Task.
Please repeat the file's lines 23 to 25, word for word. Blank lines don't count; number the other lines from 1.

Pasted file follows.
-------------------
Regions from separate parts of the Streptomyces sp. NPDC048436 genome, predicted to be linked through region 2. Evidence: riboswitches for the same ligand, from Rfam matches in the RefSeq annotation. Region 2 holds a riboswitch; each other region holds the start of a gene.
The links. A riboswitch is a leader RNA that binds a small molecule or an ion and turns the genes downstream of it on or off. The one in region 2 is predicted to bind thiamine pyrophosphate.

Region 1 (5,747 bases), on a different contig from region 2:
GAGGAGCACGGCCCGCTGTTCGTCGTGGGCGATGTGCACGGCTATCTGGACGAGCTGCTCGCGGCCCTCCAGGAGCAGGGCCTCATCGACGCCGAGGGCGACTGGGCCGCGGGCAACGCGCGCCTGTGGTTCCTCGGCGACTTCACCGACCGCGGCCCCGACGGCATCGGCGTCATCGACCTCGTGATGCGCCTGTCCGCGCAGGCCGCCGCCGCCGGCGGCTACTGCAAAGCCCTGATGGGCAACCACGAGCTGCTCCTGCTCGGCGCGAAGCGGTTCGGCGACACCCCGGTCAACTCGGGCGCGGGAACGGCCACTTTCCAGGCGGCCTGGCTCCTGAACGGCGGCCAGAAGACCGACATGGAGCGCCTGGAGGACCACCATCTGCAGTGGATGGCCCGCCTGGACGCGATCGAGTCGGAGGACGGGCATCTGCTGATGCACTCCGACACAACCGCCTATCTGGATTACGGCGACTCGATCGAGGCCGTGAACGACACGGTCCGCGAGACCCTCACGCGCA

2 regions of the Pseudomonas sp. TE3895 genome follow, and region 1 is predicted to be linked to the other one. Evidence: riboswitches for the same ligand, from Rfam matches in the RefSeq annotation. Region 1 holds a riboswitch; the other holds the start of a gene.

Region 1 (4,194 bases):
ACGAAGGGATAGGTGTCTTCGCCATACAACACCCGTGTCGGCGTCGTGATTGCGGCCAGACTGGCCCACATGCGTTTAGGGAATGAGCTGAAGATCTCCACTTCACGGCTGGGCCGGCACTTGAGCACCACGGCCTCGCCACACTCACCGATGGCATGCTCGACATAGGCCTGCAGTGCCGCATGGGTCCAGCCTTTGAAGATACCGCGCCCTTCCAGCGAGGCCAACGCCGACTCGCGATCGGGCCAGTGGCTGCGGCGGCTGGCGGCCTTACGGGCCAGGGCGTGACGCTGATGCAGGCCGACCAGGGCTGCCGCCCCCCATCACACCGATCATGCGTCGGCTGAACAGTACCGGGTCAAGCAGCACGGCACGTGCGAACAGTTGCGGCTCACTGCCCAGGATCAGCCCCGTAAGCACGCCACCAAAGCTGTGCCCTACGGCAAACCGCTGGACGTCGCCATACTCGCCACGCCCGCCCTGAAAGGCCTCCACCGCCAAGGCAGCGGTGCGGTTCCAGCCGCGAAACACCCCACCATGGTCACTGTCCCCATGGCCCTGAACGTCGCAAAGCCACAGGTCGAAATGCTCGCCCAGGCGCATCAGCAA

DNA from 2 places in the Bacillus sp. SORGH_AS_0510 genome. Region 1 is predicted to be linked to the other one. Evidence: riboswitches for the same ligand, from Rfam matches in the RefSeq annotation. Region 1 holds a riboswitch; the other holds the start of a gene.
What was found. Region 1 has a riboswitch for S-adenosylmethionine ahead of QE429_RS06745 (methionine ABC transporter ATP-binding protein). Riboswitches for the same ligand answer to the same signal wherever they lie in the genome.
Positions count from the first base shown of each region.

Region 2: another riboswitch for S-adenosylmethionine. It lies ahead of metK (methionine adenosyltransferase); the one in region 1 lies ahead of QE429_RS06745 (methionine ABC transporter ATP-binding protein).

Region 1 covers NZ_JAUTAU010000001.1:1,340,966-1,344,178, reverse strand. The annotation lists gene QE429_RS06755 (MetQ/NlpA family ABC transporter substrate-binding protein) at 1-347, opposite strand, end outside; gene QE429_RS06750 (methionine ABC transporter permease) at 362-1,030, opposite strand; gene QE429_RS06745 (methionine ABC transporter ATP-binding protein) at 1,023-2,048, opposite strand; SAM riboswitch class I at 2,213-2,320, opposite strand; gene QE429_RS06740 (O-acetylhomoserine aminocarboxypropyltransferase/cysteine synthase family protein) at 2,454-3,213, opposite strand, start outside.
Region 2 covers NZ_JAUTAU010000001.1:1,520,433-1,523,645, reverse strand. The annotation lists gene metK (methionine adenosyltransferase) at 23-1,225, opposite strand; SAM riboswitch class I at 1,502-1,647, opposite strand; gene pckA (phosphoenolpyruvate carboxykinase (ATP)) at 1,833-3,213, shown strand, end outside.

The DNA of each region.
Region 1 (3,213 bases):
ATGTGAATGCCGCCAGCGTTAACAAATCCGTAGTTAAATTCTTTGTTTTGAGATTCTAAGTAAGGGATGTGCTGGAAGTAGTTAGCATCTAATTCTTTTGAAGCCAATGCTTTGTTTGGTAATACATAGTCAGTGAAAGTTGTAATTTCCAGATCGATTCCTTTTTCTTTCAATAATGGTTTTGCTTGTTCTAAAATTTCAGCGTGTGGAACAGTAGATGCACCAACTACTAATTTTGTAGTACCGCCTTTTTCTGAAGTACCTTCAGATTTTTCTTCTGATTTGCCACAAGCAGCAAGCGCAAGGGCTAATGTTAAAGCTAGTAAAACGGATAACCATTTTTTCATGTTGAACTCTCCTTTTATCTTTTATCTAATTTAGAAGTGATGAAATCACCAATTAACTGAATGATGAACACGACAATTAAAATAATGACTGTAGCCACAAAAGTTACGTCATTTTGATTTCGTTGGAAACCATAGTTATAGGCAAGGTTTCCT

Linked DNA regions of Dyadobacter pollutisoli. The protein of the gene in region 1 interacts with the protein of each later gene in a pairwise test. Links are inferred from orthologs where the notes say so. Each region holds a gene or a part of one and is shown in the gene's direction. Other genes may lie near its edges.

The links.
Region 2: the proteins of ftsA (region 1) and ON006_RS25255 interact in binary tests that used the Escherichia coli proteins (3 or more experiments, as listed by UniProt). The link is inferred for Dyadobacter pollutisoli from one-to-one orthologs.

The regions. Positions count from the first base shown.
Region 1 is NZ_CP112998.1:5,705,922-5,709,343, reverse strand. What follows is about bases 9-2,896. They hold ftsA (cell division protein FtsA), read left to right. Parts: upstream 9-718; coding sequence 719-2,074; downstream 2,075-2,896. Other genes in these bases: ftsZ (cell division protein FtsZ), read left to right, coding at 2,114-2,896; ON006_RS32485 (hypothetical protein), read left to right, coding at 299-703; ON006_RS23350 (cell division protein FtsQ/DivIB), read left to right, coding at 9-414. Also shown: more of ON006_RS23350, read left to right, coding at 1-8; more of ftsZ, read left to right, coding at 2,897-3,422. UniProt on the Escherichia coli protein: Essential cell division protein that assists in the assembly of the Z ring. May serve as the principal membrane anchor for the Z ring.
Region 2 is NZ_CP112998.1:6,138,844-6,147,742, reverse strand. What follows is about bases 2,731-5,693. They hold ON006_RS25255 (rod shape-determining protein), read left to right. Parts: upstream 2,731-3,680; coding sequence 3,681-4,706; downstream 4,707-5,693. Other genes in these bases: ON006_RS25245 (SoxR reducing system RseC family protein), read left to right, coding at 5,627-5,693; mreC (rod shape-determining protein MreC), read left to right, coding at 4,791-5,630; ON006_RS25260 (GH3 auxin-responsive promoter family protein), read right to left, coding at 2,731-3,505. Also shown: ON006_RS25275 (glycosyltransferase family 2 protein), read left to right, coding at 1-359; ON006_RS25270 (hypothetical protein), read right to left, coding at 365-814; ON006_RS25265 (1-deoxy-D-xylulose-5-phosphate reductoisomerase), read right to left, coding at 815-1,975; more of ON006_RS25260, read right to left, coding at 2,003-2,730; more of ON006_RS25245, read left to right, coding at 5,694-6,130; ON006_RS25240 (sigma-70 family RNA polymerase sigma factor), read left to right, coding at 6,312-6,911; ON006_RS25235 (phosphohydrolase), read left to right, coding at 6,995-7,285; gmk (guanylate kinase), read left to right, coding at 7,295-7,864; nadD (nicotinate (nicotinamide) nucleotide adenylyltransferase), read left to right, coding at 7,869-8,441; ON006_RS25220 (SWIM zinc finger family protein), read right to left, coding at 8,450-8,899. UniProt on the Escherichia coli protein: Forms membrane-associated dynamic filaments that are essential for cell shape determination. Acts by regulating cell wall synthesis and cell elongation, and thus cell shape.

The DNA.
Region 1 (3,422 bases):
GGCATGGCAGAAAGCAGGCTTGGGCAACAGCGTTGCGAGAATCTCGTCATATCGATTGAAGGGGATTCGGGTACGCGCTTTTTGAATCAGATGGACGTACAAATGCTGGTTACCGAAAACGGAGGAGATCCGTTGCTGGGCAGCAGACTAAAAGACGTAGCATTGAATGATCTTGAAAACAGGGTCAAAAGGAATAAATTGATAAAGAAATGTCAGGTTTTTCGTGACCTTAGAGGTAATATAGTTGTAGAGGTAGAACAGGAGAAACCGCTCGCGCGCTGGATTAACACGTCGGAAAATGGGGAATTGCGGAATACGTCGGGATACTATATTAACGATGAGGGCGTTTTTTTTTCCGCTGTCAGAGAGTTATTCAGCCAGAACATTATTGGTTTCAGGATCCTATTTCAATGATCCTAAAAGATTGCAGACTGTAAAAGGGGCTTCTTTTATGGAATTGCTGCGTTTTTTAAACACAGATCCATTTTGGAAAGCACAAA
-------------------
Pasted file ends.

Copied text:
The DNA.
Region 1 (3,422 bases):
GGCATGGCAGAAAGCAGGCTTGGGCAACAGCGTTGCGAGAATCTCGTCATATCGATTGAAGGGGATTCGGGTACGCGCTTTTTGAATCAGATGGACGTACAAATGCTGGTTACCGAAAACGGAGGAGATCCGTTGCTGGGCAGCAGACTAAAAGACGTAGCATTGAATGATCTTGAAAACAGGGTCAAAAGGAATAAATTGATAAAGAAATGTCAGGTTTTTCGTGACCTTAGAGGTAATATAGTTGTAGAGGTAGAACAGGAGAAACCGCTCGCGCGCTGGATTAACACGTCGGAAAATGGGGAATTGCGGAATACGTCGGGATACTATATTAACGATGAGGGCGTTTTTTTTTCCGCTGTCAGAGAGTTATTCAGCCAGAACATTATTGGTTTCAGGATCCTATTTCAATGATCCTAAAAGATTGCAGACTGTAAAAGGGGCTTCTTTTATGGAATTGCTGCGTTTTTTAAACACAGATCCATTTTGGAAAGCACAAA